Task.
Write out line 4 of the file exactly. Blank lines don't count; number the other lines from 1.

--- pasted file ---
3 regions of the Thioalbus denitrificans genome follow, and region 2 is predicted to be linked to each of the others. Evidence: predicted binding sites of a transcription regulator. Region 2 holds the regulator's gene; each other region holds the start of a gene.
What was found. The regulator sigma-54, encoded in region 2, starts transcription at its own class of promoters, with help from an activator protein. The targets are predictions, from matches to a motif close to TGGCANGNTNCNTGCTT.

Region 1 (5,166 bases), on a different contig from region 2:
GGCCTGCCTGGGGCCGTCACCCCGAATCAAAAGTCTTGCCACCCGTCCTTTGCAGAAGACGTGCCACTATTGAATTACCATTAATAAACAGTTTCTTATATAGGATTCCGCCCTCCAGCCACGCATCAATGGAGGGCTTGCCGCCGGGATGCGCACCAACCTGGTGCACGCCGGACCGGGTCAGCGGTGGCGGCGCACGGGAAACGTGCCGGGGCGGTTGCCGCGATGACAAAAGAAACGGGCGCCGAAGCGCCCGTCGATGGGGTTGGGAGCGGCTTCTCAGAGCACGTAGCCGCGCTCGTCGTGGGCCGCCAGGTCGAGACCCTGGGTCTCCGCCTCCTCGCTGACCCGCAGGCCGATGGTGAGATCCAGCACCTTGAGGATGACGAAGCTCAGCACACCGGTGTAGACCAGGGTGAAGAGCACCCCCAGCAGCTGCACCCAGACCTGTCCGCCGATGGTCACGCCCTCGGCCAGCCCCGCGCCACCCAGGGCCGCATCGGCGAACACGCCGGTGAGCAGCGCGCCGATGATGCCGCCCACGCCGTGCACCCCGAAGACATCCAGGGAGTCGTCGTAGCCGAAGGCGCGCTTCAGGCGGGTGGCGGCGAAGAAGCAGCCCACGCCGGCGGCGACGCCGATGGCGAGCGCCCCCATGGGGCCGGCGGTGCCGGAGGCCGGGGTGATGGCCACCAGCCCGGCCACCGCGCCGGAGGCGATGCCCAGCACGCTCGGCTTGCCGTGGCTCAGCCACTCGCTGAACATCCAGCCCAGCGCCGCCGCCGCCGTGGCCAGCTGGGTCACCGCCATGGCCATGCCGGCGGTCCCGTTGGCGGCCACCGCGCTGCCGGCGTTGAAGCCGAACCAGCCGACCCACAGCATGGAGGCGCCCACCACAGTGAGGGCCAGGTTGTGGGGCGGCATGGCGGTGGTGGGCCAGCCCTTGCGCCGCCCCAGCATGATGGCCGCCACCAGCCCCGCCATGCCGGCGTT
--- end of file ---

GGCCTGCCTGGGGCCGTCACCCCGAATCAAAAGTCTTGCCACCCGTCCTTTGCAGAAGACGTGCCACTATTGAATTACCATTAATAAACAGTTTCTTATATAGGATTCCGCCCTCCAGCCACGCATCAATGGAGGGCTTGCCGCCGGGATGCGCACCAACCTGGTGCACGCCGGACCGGGTCAGCGGTGGCGGCGCACGGGAAACGTGCCGGGGCGGTTGCCGCGATGACAAAAGAAACGGGCGCCGAAGCGCCCGTCGATGGGGTTGGGAGCGGCTTCTCAGAGCACGTAGCCGCGCTCGTCGTGGGCCGCCAGGTCGAGACCCTGGGTCTCCGCCTCCTCGCTGACCCGCAGGCCGATGGTGAGATCCAGCACCTTGAGGATGACGAAGCTCAGCACACCGGTGTAGACCAGGGTGAAGAGCACCCCCAGCAGCTGCACCCAGACCTGTCCGCCGATGGTCACGCCCTCGGCCAGCCCCGCGCCACCCAGGGCCGCATCGGCGAACACGCCGGTGAGCAGCGCGCCGATGATGCCGCCCACGCCGTGCACCCCGAAGACATCCAGGGAGTCGTCGTAGCCGAAGGCGCGCTTCAGGCGGGTGGCGGCGAAGAAGCAGCCCACGCCGGCGGCGACGCCGATGGCGAGCGCCCCCATGGGGCCGGCGGTGCCGGAGGCCGGGGTGATGGCCACCAGCCCGGCCACCGCGCCGGAGGCGATGCCCAGCACGCTCGGCTTGCCGTGGCTCAGCCACTCGCTGAACATCCAGCCCAGCGCCGCCGCCGCCGTGGCCAGCTGGGTCACCGCCATGGCCATGCCGGCGGTCCCGTTGGCGGCCACCGCGCTGCCGGCGTTGAAGCCGAACCAGCCGACCCACAGCATGGAGGCGCCCACCACAGTGAGGGCCAGGTTGTGGGGCGGCATGGCGGTGGTGGGCCAGCCCTTGCGCCGCCCCAGCATGATGGCCGCCACCAGCCCCGCCATGCCGGCGTT